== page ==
What the Tech Industry and the Media get Wrong About "Cancel Culture"

There is a roaring debate between voices in Silicon Valley and the journalists that cover them over "Cancel Culture"--specifically whether journalists are acting maliciously when negatively reporting on or criticizing figures in tech. But both sides are denying the truth.

What the Tech Industry and the Media get Wrong About "Cancel Culture"
Depicted: Eighteen magazine covers featuring tech industry leaders or companies. Compiled by James Mishra.

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There is a roaring debate between voices in Silicon Valley and the journalists that cover them over "Cancel Culture"--specifically whether journalists are acting maliciously when negatively reporting on or criticizing figures in tech. It's a debate with a long history.

During the dotcom boom, the media uncritically fawned over the young companies that went public long before their business fundamentals solidified. When the boom turned into a bust, the sins of Enron and WorldCom dominated the headlines, with websites like Fucked Company providing criticism and mockery of smaller startups' missteps.

But in the years after the bust, tech and media made amends and coverage became more positive. New publications like TechCrunch tended to write glowing articles about startups. The publications benefited from access to top venture capitalists and founders for interviews and as guests at events--a key revenue stream for publications.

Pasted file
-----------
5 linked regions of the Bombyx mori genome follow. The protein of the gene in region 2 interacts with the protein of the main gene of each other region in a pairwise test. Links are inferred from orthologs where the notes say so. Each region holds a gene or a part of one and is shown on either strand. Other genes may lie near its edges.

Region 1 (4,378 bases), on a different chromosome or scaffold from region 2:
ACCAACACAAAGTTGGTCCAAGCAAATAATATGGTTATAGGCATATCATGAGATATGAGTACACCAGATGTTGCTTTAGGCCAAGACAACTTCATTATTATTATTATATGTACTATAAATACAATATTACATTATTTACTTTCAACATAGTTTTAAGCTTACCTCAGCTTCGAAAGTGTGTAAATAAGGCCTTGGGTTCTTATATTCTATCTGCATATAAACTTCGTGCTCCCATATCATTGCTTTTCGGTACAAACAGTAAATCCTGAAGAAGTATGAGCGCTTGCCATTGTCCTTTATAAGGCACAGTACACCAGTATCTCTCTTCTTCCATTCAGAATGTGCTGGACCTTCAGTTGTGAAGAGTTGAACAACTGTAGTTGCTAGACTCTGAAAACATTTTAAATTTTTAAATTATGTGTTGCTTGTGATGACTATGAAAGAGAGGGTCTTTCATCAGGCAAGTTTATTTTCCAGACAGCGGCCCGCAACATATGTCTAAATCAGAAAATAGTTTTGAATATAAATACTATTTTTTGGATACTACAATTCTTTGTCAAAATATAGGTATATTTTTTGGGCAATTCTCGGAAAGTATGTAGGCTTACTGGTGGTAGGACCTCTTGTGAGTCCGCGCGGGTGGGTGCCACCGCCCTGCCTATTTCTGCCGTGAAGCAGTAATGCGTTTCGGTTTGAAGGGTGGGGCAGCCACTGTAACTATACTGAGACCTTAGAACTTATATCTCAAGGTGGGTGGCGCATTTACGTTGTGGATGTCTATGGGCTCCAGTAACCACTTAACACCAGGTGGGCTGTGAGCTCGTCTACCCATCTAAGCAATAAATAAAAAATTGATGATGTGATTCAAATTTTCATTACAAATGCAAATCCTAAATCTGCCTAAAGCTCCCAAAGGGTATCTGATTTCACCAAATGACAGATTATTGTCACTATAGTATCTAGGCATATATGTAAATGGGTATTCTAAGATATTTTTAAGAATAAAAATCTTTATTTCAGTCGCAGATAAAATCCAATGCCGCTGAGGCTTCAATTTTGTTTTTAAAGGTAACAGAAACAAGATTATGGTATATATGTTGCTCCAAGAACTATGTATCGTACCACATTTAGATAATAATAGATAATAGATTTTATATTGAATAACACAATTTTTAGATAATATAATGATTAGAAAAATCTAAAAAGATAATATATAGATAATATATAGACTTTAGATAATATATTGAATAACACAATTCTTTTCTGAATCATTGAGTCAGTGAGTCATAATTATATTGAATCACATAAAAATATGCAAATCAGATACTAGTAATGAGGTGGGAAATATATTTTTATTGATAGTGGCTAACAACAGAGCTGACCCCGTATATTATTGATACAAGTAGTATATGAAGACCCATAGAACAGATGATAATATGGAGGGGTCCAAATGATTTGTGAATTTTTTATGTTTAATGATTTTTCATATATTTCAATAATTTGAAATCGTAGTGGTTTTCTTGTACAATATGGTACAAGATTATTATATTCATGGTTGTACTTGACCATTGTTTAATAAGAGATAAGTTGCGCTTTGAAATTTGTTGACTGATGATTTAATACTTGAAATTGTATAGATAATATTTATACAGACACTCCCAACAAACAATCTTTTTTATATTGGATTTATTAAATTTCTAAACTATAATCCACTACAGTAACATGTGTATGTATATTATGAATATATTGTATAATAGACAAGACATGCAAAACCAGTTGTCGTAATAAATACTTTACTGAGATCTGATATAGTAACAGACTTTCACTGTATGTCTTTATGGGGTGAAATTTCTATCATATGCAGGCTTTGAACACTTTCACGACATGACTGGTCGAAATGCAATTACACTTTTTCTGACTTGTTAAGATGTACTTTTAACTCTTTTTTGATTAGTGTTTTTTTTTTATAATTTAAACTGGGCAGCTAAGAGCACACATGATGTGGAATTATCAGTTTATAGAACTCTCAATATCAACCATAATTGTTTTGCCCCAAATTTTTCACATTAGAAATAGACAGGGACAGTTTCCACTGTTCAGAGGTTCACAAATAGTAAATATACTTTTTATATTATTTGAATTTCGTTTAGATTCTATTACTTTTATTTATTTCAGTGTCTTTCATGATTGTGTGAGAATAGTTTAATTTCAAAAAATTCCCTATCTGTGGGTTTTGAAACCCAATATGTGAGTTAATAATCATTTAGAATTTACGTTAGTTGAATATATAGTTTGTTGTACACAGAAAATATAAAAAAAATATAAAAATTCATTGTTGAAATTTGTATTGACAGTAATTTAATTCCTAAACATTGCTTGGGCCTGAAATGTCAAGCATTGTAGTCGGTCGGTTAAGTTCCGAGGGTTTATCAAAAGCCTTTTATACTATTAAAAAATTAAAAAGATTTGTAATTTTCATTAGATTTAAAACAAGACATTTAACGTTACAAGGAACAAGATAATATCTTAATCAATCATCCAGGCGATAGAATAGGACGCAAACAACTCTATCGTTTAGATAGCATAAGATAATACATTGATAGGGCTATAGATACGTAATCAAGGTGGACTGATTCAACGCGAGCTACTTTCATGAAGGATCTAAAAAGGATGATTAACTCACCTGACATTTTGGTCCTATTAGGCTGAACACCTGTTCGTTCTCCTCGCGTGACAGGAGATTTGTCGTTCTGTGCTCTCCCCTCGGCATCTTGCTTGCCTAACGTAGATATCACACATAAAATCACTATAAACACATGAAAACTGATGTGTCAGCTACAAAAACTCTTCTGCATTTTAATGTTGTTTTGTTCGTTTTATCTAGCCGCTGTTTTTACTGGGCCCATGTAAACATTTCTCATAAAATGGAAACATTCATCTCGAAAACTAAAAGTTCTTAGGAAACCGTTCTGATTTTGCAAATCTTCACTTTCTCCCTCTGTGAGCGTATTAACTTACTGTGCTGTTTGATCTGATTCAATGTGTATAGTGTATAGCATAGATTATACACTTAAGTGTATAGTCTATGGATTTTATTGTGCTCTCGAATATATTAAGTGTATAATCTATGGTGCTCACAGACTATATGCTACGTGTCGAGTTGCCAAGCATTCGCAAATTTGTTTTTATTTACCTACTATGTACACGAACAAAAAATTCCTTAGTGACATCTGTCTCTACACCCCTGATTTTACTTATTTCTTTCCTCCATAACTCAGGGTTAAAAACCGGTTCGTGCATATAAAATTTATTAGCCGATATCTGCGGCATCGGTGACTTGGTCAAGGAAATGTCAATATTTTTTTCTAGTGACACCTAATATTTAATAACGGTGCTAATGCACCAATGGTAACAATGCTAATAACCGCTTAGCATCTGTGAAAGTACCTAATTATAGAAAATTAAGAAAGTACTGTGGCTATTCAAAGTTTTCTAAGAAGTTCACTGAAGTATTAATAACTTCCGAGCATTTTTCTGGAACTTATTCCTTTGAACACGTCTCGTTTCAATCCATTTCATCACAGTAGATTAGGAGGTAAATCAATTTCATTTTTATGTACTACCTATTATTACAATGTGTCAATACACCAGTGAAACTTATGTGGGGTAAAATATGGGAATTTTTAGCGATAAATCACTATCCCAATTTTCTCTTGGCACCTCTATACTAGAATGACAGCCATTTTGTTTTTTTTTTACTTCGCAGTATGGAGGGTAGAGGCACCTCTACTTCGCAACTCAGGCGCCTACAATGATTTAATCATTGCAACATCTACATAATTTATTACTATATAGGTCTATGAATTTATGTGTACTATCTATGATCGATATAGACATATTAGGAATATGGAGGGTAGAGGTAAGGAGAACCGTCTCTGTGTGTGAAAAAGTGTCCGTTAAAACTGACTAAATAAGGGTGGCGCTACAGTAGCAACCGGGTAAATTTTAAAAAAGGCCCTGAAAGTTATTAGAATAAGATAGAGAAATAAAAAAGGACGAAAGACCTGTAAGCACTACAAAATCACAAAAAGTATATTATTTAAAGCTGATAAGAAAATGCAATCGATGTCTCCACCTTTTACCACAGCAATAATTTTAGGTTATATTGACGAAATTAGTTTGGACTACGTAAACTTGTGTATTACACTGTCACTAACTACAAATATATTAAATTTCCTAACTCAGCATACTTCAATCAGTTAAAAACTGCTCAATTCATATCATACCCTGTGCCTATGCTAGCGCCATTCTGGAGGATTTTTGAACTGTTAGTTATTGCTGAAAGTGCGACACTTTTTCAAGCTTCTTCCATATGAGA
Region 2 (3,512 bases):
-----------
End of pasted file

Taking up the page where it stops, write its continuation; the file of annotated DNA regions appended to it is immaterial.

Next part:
But as tech rose to prominence again, news coverage became more negative. Tech companies like Google and Facebook increasingly became the gatekeepers of publications' audiences and ad revenue. Attempts made by startups to improve on journalism are often seen with hostility from longtime journalists. Even worse, a few companies like Theranos received the kingmaking treatment from the press, only to later be revealed as frauds. The incentives of the game changed: rather than gaining access and anointing royalty, journalists could make their careers by exposing palace intrigue at companies like Uber*.

Tech tends to look at itself with a relatively uncritical eye, so the media's less positive perspective is a valuable counterweight. But critical news isn't necessarily more accurate--the rules of Gell-Mann Amnesia still apply. Michael Crichton describes the Amnesia as follows:

“Briefly stated, the Gell-Mann Amnesia effect is as follows. You open the newspaper to an article on some subject you know well. In Murray's case, physics. In mine, show business. You read the article and see the journalist has absolutely no understanding of either the facts or the issues. Often, the article is so wrong it actually presents the story backward—reversing cause and effect. I call these the "wet streets cause rain" stories. Paper's full of them.

In any case, you read with exasperation or amusement the multiple errors in a story, and then turn the page to national or international affairs, and read as if the rest of the newspaper was somehow more accurate about Palestine than the baloney you just read. You turn the page, and forget what you know.”

Tech people squirm when they see news coverage as inaccurate, and journalists chasing hot stories occasionally screw up. One famous example is Bloomberg's  "The Big Hack"--which makes the aggressively-criticized claim that the Chinese have tampered with computer chips that are currently being in major American datacenters. No evidence of this tampering has been found, but Bloomberg has not yet retracted the story.